Hello there Rev. My name is Mary and I am a college student in New Jersey. I recently visited Whosoever and read your responses to some questions and since I am writing a paper on the topic of homosexual marriage and parenting I would love your personal and expert opinion on them. And if I may have your permission to use any of your answers in my paper that would be very helpful. I thank you for your time.
Of course you have my permission to write out my responses. Here are your questions and my answers:
1. What is your personal opinion of same-sex marriage?
Marriage is a covenant between two people, God and their community. The genders of the couple does not matter. Over the last several months the debate concerning “gay marriage” has risen to new heights of passion and meanness. I suspect the basic reason for this is centered around power and control issues. Those who have defined marriage as the exclusive right of heterosexuals want to continue to control the rules. It is a “Members (who meet the standard) Only Club.”
Marriage in today’s sense is less about two people who love each other deeply and are committed to living in a way that will enhance that love. Rather, it is about tax breaks, exemptions, property and legitimate (read: legal) sex. I wonder which scenario God is more concerned about?
We live in a world where marriage vows are usually not worth the paper on which they are written. Yet the idea of a covenant is the total investment of those involved. I wonder if God is more concerned about promises and covenants that call on people to go deeper in their relationship than simply dogma and church rules. Finally, I wonder, from a spiritual perspective, if a God who by biblical definition is both male and female is really concerned about the gender identity of a couple who are willing to live in covenant with each other.
After all, when Jesus was asked what the greatest commandment was, in other words which commandment should be the basis of who and what we are, his reply was, “‘Love the Lord your God with all your heart and with all your soul and with all your mind.’ This is the first and greatest commandment and the second is like it: ‘Love your neighbor as yourself:’ All the law and prophets hang on these two commandments.”
If these commandments are where it begins and ends — I believe our God, the God of Jesus Christ is far more interested in covenants of love regardless of gender identification rather than traditional marriage which does not have a hint of the two commandments.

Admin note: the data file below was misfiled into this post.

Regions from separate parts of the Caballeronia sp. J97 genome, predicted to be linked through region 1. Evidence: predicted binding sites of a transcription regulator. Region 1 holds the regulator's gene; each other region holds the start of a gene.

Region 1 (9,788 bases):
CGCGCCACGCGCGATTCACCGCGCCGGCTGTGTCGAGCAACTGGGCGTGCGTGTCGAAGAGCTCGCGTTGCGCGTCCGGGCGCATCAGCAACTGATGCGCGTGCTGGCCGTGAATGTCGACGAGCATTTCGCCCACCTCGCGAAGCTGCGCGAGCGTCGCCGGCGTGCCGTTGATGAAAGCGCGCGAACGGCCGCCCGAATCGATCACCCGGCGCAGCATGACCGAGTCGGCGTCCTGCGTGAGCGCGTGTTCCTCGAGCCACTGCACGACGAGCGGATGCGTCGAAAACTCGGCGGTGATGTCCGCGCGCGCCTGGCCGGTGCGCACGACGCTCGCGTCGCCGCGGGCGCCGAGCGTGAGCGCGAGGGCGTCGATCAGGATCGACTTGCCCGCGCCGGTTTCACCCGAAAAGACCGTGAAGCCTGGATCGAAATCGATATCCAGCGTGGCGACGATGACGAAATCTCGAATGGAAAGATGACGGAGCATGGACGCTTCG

2. Does the Bible really say that homosexual marriage shouldn’t be possible?
No, because the people of biblical times did not understand homosexuality the way we do, just as I am sure people of biblical times would have thought flying in an airplane or going to the moon was sinister and evil. God gave us free will and the ability to learn. I would hope we have learned a few things in a few thousand years.
3. Should the definition of marriage be based on the Bible, if there is a definite definition?
I gave my definition of marriage under the first question. Furthermore, I will ask again what was the greatest commandment? Love God your God with all your heart, soul and strength and the second is like it, love your neighbor as yourself. This seems to me to be far more important then worrying about the gender identity of people who want a committed God-filled relationship.
4. How do you feel about homosexuals parenting children?
No different than I feel about straight people parenting children.
5. Do you feel that homosexual males and lesbians are capable of doing so?
Of course, and there are many who are doing just that. I have a gay couple in my church who are raising three children and the kids are just fine.
6. What do you think of the 28th Amendment to permanently restrict homosexuals from getting married?
What will happen to bisexuals or transsexuals? Does this mean anyone who has ever had same-gender sex are banned from getting married? It is a stupid, ill conceived, hateful and degrading exclusionary amendment.
7. What do you think of those who are strictly against homosexuality and any right they are fighting for?
They are misguided and probably are not secure in their own gender identity and sexual practices. The question should be: How does recognizing the basic civil rights of every adult in the country affect your identity? My partner and I have been in a committed, married relationship for 21 years. How has that hurt anyone else?
Editor-in-Chief of Whosoever and Founding and Senior Pastor of Gentle Spirit Christian Church of Atlanta, Rev. Paul M. Turner (he/him) grew up in suburban Chicago and was ordained by the Universal Fellowship of Metropolitan Community Churches in 1989. He and his husband Bill have lived in metro Atlanta since 1994, have been in a committed partnership since the early 1980s and have been legally married since 2015.